The EUMC defined antisemitism as follows:
“A certain perception of Jews, which may be expressed as hatred toward Jews… Accusing Jews as a people of being responsible for real or imagined wrongdoing committed by a single Jewish person or group, or even for acts committed by non-Jews.”
The examples given included both classic anti-Semitism and anti-Semitism that targeted the state of Israel “conceived as a Jewish collectivity.” It included, among other things:
- Making mendacious, dehumanizing, demonizing, or stereotypical allegations about Jews or the power of Jews as a collective — such as the myth about a world Jewish conspiracy or of Jews controlling the media, economy, government, etc.
- Accusing Jewish citizens of being more loyal to Israel, or to the alleged priorities of Jews worldwide, than to the interests of their own nations.
- Denying the Jewish people their right to self-determination, by claiming, for example, that the existence of a State of Israel is a racist endeavor.
- Applying double standards by requiring of it a behavior not expected or demanded of any other democratic nation.
- Drawing comparisons of contemporary Israeli policy to that of the Nazis. and
- Holding Jews collectively responsible for actions of the state of Israel.
This definition similarly describes JVP’s mission and actions.
In 2009, the EUMC was replaced by a different organization whose mandate did not include defining anti-Semitism, so the International Holocaust Remembrance Alliance (IHRA), a global organization that combats Holocaust denial and anti-Semitism, took formal ownership of “The Working Definition of Antisemitism” with just minor changes from the original EUMC document. This IHRA definition was widely adopted around the world, including by such countries as Argentina, Uruguay, Australia, Cyprus, Canada, England, Scotland, France, Germany, Italy, Spain, Greece, and almost two dozen other European countries and the Persian Gulf country of Bahrain. Numerous other entities, including the European Union Parliament, universities around the world, and the Global Imams Council, an international body of Muslim leaders, adopted this definition as well .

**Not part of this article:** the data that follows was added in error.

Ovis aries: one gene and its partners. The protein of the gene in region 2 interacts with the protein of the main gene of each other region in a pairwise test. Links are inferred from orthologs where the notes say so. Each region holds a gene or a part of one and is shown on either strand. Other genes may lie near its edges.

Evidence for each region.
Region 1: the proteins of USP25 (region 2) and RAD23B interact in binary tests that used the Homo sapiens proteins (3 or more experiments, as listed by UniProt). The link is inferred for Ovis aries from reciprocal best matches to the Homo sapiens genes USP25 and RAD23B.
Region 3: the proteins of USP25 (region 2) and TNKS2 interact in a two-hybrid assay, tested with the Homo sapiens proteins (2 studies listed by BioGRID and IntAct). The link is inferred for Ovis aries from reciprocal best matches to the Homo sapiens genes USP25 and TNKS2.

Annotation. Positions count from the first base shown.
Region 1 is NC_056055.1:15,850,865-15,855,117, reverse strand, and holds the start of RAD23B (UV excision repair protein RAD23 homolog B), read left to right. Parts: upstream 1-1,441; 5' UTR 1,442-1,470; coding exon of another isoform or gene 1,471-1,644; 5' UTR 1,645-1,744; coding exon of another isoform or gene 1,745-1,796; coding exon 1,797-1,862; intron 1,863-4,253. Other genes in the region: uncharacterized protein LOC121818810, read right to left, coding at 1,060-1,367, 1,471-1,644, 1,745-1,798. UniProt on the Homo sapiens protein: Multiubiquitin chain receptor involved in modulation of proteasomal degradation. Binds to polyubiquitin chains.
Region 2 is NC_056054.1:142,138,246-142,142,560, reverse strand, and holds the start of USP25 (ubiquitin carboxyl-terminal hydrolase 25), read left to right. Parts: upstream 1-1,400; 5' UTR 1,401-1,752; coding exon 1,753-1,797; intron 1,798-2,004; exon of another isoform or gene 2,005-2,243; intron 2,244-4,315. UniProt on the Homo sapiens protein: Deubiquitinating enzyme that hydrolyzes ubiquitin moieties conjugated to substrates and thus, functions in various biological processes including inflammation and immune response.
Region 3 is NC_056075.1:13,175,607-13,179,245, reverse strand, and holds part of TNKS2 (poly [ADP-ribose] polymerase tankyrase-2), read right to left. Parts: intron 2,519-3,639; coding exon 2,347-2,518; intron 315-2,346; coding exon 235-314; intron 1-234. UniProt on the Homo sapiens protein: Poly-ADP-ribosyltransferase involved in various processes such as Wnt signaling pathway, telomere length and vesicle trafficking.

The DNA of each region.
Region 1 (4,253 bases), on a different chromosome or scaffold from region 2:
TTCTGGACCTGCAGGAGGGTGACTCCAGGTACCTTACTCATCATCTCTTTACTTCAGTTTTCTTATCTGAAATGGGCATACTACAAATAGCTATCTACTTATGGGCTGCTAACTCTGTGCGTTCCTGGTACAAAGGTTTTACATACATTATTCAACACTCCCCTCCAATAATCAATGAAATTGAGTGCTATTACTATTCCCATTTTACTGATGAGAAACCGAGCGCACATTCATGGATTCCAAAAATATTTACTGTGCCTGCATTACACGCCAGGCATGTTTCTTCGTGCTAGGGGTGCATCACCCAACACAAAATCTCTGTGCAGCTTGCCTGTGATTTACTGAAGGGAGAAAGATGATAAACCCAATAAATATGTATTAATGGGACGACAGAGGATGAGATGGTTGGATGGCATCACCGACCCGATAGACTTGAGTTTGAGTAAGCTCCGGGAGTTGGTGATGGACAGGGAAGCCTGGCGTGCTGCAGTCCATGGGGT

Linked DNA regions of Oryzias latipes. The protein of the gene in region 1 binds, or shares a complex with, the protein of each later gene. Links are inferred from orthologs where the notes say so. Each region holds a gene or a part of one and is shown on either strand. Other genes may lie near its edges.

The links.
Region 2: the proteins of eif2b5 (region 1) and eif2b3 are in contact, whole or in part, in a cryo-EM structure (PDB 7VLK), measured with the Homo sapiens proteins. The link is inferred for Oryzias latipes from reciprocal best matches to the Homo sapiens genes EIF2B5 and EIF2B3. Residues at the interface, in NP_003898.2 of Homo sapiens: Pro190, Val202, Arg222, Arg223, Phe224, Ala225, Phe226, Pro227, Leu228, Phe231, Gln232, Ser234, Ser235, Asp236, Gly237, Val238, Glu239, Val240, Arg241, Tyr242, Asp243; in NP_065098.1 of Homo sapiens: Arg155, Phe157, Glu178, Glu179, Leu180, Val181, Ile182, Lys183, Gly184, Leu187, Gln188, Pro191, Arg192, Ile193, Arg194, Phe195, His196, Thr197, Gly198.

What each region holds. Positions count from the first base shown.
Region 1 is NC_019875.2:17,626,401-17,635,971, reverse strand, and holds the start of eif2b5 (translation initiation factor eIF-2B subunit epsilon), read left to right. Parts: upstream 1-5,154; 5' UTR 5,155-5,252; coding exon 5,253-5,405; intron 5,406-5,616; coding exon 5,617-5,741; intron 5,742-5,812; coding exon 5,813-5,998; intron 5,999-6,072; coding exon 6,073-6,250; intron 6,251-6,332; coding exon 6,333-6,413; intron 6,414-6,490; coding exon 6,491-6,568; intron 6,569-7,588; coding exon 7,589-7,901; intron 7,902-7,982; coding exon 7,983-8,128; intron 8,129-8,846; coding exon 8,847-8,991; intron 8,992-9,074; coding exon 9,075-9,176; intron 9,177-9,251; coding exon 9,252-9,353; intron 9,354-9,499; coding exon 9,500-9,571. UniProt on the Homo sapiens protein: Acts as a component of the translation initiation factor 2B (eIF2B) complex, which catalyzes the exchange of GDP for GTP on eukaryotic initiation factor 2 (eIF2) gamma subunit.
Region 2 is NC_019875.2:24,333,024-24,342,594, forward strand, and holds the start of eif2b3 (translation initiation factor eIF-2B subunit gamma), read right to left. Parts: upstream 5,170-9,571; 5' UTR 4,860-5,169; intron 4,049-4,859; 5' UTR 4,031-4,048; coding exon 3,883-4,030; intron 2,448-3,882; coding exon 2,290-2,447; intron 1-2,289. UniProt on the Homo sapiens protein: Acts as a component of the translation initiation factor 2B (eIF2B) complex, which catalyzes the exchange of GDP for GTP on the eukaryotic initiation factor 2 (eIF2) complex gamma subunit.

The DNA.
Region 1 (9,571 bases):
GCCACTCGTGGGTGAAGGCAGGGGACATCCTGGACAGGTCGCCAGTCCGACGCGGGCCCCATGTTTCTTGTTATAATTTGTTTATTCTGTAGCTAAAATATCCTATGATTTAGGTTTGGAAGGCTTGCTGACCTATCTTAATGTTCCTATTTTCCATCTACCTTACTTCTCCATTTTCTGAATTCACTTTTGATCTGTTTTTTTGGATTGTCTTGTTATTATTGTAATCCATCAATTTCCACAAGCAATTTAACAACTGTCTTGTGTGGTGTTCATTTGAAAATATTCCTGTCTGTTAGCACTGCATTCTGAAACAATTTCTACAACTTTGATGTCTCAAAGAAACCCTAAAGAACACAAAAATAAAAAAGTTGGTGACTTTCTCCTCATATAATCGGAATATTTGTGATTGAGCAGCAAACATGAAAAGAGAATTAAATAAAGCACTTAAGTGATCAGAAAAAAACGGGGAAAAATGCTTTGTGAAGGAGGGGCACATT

In the US, the definition was first adopted by the State Department and the Commission on Civil Rights and was used as the working definition in a bipartisan bill introduced in the House and Senate to combat antisemitism on campus. Under the bill, called the Antisemitism Awareness Act, the IHRA definition was to be used to help the Department of Education determine whether incidents of harassment in schools and on campus are anti-Semitic in nature and thus in violation of Title VI, the US anti-discrimination law.
The bill was first introduced in 2016, during the Obama administration, and passed the senate unanimously. It was then referred to the House Judiciary Committee, where it got stuck after several witnesses spoke out against it, attacking the bill as infringing on free speech rights. Since then, the Antisemitism Awareness Act has been reintroduced several times – once in 2018 and twice in 2019 – and remains mired in debate spurred by those who want to narrow and limit the definition of anti-Semitism.